Jakarta: Australian beef farmers will see the tariffs on their meat exports to Indonesia cut to zero under the free trade agreement recently signed by the two nations.
And the number of live cattle that can be exported will be set at 575,000 – up from 512,871- and will rise by 4 per cent a year to 700,000 heads over the next six years.
Cattle wait on a road train in Darwin to be loaded onto ships for live export.
Tariffs on boxed beef – nearly 50,000 tonnes of which was sold last year – will fall from 5 per cent to 2.5 per cent when the deal is formally signed off, and then down to zero by year five.
Farmers will also be able to plan their for the longer term, with Indonesia's requirement for exporters to acquire a quarterly permit formally replaced by a system of annual permits.
These changes – additional details have emerged only in the days since the free trade deal was finalised – will all deliver benefits to Australian farmers, according to Cattle Council Chief Executive Margo Andrae.
And they come at a time when the drought, a weaker Rupiah and cheaper imports of Indian Buffalo meat are all hurting the live cattle and frozen beef trades.
Cattle bound for live export at an yard south of Darwin after the Indonesian government issued another 50,000 permits for live cattle out of Northern Australia last year.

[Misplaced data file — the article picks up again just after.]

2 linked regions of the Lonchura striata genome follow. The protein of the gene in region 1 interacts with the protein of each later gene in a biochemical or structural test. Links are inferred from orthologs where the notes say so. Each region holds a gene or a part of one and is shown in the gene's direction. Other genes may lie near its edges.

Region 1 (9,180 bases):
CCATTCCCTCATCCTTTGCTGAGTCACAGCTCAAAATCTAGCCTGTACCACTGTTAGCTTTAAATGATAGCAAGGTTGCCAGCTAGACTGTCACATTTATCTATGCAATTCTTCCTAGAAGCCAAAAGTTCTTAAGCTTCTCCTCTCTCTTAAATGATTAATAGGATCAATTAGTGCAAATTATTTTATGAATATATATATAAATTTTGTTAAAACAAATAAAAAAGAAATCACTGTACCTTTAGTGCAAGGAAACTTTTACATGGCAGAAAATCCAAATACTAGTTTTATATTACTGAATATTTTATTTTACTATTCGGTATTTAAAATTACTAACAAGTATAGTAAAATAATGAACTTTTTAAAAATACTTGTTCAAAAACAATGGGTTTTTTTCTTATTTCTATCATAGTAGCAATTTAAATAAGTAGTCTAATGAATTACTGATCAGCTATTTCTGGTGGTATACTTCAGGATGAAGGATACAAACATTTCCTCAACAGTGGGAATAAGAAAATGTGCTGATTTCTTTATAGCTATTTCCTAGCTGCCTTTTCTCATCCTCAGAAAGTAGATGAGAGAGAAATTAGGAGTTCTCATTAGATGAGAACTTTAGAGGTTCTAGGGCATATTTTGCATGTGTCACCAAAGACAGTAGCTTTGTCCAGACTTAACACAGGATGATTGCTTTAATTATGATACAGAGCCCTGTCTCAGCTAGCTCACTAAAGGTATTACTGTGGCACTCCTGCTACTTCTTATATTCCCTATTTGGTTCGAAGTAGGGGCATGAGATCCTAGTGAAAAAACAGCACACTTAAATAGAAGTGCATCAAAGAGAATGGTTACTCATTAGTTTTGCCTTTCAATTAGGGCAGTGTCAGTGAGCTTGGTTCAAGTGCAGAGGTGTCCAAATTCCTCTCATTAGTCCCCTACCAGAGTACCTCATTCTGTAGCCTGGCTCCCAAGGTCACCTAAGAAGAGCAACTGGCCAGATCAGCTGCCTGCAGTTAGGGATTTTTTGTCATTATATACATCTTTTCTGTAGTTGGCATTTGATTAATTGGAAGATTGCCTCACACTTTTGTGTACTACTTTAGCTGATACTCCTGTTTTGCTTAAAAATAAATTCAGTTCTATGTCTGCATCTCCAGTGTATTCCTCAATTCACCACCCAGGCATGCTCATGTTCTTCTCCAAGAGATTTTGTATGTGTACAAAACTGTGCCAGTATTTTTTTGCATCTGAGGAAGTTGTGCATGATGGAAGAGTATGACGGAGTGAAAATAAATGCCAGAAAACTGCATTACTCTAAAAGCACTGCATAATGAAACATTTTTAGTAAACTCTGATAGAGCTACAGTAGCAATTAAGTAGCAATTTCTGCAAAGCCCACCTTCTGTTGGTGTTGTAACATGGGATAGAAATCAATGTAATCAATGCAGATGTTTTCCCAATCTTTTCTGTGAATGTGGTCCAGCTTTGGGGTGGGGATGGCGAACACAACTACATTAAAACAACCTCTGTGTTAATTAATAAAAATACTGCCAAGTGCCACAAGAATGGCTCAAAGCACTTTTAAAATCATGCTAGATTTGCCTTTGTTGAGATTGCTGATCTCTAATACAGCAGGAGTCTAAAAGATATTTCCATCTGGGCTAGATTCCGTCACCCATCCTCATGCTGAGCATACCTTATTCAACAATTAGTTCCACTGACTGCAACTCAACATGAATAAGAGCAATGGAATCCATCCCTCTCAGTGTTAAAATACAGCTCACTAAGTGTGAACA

Ms Andrae said the Indonesian-Australian Comprehensive Economic Partnership agreement – the FTA's full title – would help beef exporters who are struggling at present.
In her first visit to Indonesia, Ms Andrae has been touring the feedlots and markets, and meeting with local producers to understand the complexities of a trade that is vital to both countries.
The system put in place after the infamous – and diplomatically disastrous – suspension of the live cattle trade by the Gillard government in 2011 now means there are about 100 abattoirs that have been certified to slaughter Australian cattle.
Even in 2018, Ms Andrae said, the importance of the live cattle trade to Indonesia is still stressed by authorities.
"It's a key message from every Indonesian government official we've met. And for northern Australia, it's a vital trade too."
"They [Indonesia] will never be completely self-sufficient [for beef]…they are quite open about that, they just don’t have the land mass."
"But they really want to build their own herd here, and Australia has those technical skills too."
But it's the combination of drought – which has reduced the number of cattle being farmed – currency fluctuations and cheaper Indian meat that most concern her.
Frozen Indian buffalo meat costs about $8 per kilo.
Fresh beef sourced from Australian live exports costs about $11 per kilo, while frozen Australian beef is about the same price, but prices can rise much higher for premium wagyu.
"The thing I've heard from every producer is that the price of Australia cattle is just too high for them. So we have been explaining about the drought, and [how that has effected] supply".
In addition, the Indonesian government caps the prices that feedlots, abattoirs and retailers can charge for beef.
Some local producers in Indonesia can't understand why Canberra won't do the same, to help beef exporters remain competitive.
Ms Andrae has had to explain to locals that the Australian government doesn't interfere with or set beef prices.
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